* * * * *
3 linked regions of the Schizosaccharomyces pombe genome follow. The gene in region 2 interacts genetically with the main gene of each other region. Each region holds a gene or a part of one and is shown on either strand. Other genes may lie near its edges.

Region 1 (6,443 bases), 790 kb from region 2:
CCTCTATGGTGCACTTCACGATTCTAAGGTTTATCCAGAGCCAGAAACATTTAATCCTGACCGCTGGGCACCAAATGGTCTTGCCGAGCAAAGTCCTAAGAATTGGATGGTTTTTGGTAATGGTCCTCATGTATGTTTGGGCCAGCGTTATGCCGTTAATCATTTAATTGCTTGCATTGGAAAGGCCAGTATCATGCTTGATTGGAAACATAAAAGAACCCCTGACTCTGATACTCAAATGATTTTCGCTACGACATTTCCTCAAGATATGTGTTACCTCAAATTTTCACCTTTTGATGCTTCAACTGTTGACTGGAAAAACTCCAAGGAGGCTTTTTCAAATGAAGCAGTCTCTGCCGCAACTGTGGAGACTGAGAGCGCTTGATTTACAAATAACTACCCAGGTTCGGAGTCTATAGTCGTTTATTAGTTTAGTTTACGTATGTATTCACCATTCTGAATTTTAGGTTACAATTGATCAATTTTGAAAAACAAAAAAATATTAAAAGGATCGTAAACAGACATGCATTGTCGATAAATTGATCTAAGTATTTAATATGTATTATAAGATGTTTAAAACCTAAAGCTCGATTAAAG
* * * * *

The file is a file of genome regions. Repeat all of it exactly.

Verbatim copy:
3 linked regions of the Schizosaccharomyces pombe genome follow. The gene in region 2 interacts genetically with the main gene of each other region. Each region holds a gene or a part of one and is shown on either strand. Other genes may lie near its edges.

Region 1 (6,443 bases), 790 kb from region 2:
CCTCTATGGTGCACTTCACGATTCTAAGGTTTATCCAGAGCCAGAAACATTTAATCCTGACCGCTGGGCACCAAATGGTCTTGCCGAGCAAAGTCCTAAGAATTGGATGGTTTTTGGTAATGGTCCTCATGTATGTTTGGGCCAGCGTTATGCCGTTAATCATTTAATTGCTTGCATTGGAAAGGCCAGTATCATGCTTGATTGGAAACATAAAAGAACCCCTGACTCTGATACTCAAATGATTTTCGCTACGACATTTCCTCAAGATATGTGTTACCTCAAATTTTCACCTTTTGATGCTTCAACTGTTGACTGGAAAAACTCCAAGGAGGCTTTTTCAAATGAAGCAGTCTCTGCCGCAACTGTGGAGACTGAGAGCGCTTGATTTACAAATAACTACCCAGGTTCGGAGTCTATAGTCGTTTATTAGTTTAGTTTACGTATGTATTCACCATTCTGAATTTTAGGTTACAATTGATCAATTTTGAAAAACAAAAAAATATTAAAAGGATCGTAAACAGACATGCATTGTCGATAAATTGATCTAAGTATTTAATATGTATTATAAGATGTTTAAAACCTAAAGCTCGATTAAAG